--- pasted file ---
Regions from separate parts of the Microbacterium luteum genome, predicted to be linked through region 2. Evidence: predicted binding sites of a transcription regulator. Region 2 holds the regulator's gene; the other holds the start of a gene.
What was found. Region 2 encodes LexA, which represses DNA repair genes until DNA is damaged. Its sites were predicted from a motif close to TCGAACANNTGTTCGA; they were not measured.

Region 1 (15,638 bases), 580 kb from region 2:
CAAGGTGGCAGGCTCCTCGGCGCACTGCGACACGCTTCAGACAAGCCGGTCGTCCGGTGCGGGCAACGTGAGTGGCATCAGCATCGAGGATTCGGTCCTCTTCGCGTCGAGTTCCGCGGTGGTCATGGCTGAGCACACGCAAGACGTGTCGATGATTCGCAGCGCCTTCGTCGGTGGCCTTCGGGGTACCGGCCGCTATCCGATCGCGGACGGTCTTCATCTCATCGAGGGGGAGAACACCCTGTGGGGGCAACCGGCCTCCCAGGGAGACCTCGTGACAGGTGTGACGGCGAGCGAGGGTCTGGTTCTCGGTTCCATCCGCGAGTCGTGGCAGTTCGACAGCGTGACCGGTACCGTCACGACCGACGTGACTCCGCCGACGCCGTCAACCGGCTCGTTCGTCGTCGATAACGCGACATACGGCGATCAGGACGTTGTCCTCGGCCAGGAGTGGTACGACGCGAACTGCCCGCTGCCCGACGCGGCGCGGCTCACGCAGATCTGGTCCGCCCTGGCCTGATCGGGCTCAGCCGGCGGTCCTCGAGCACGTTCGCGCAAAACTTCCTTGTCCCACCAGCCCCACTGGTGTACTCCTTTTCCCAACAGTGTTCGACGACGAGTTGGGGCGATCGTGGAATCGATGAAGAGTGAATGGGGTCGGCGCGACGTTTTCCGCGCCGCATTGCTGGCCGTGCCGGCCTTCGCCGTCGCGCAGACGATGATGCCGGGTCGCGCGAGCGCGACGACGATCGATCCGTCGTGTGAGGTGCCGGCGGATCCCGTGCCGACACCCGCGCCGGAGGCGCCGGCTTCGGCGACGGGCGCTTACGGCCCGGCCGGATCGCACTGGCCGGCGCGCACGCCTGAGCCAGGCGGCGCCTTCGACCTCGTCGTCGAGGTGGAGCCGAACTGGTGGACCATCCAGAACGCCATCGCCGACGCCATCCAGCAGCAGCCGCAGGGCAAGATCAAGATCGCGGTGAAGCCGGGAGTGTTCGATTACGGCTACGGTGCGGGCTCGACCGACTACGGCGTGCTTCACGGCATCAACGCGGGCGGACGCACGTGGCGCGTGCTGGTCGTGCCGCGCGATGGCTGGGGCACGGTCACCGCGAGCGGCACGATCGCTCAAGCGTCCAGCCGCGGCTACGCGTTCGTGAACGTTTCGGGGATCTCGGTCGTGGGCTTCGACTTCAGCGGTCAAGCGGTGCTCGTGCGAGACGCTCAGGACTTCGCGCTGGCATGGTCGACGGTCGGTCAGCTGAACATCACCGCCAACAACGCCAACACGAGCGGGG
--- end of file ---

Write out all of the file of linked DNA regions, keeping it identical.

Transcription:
Regions from separate parts of the Microbacterium luteum genome, predicted to be linked through region 2. Evidence: predicted binding sites of a transcription regulator. Region 2 holds the regulator's gene; the other holds the start of a gene.
What was found. Region 2 encodes LexA, which represses DNA repair genes until DNA is damaged. Its sites were predicted from a motif close to TCGAACANNTGTTCGA; they were not measured.

Region 1 (15,638 bases), 580 kb from region 2:
CAAGGTGGCAGGCTCCTCGGCGCACTGCGACACGCTTCAGACAAGCCGGTCGTCCGGTGCGGGCAACGTGAGTGGCATCAGCATCGAGGATTCGGTCCTCTTCGCGTCGAGTTCCGCGGTGGTCATGGCTGAGCACACGCAAGACGTGTCGATGATTCGCAGCGCCTTCGTCGGTGGCCTTCGGGGTACCGGCCGCTATCCGATCGCGGACGGTCTTCATCTCATCGAGGGGGAGAACACCCTGTGGGGGCAACCGGCCTCCCAGGGAGACCTCGTGACAGGTGTGACGGCGAGCGAGGGTCTGGTTCTCGGTTCCATCCGCGAGTCGTGGCAGTTCGACAGCGTGACCGGTACCGTCACGACCGACGTGACTCCGCCGACGCCGTCAACCGGCTCGTTCGTCGTCGATAACGCGACATACGGCGATCAGGACGTTGTCCTCGGCCAGGAGTGGTACGACGCGAACTGCCCGCTGCCCGACGCGGCGCGGCTCACGCAGATCTGGTCCGCCCTGGCCTGATCGGGCTCAGCCGGCGGTCCTCGAGCACGTTCGCGCAAAACTTCCTTGTCCCACCAGCCCCACTGGTGTACTCCTTTTCCCAACAGTGTTCGACGACGAGTTGGGGCGATCGTGGAATCGATGAAGAGTGAATGGGGTCGGCGCGACGTTTTCCGCGCCGCATTGCTGGCCGTGCCGGCCTTCGCCGTCGCGCAGACGATGATGCCGGGTCGCGCGAGCGCGACGACGATCGATCCGTCGTGTGAGGTGCCGGCGGATCCCGTGCCGACACCCGCGCCGGAGGCGCCGGCTTCGGCGACGGGCGCTTACGGCCCGGCCGGATCGCACTGGCCGGCGCGCACGCCTGAGCCAGGCGGCGCCTTCGACCTCGTCGTCGAGGTGGAGCCGAACTGGTGGACCATCCAGAACGCCATCGCCGACGCCATCCAGCAGCAGCCGCAGGGCAAGATCAAGATCGCGGTGAAGCCGGGAGTGTTCGATTACGGCTACGGTGCGGGCTCGACCGACTACGGCGTGCTTCACGGCATCAACGCGGGCGGACGCACGTGGCGCGTGCTGGTCGTGCCGCGCGATGGCTGGGGCACGGTCACCGCGAGCGGCACGATCGCTCAAGCGTCCAGCCGCGGCTACGCGTTCGTGAACGTTTCGGGGATCTCGGTCGTGGGCTTCGACTTCAGCGGTCAAGCGGTGCTCGTGCGAGACGCTCAGGACTTCGCGCTGGCATGGTCGACGGTCGGTCAGCTGAACATCACCGCCAACAACGCCAACACGAGCGGGG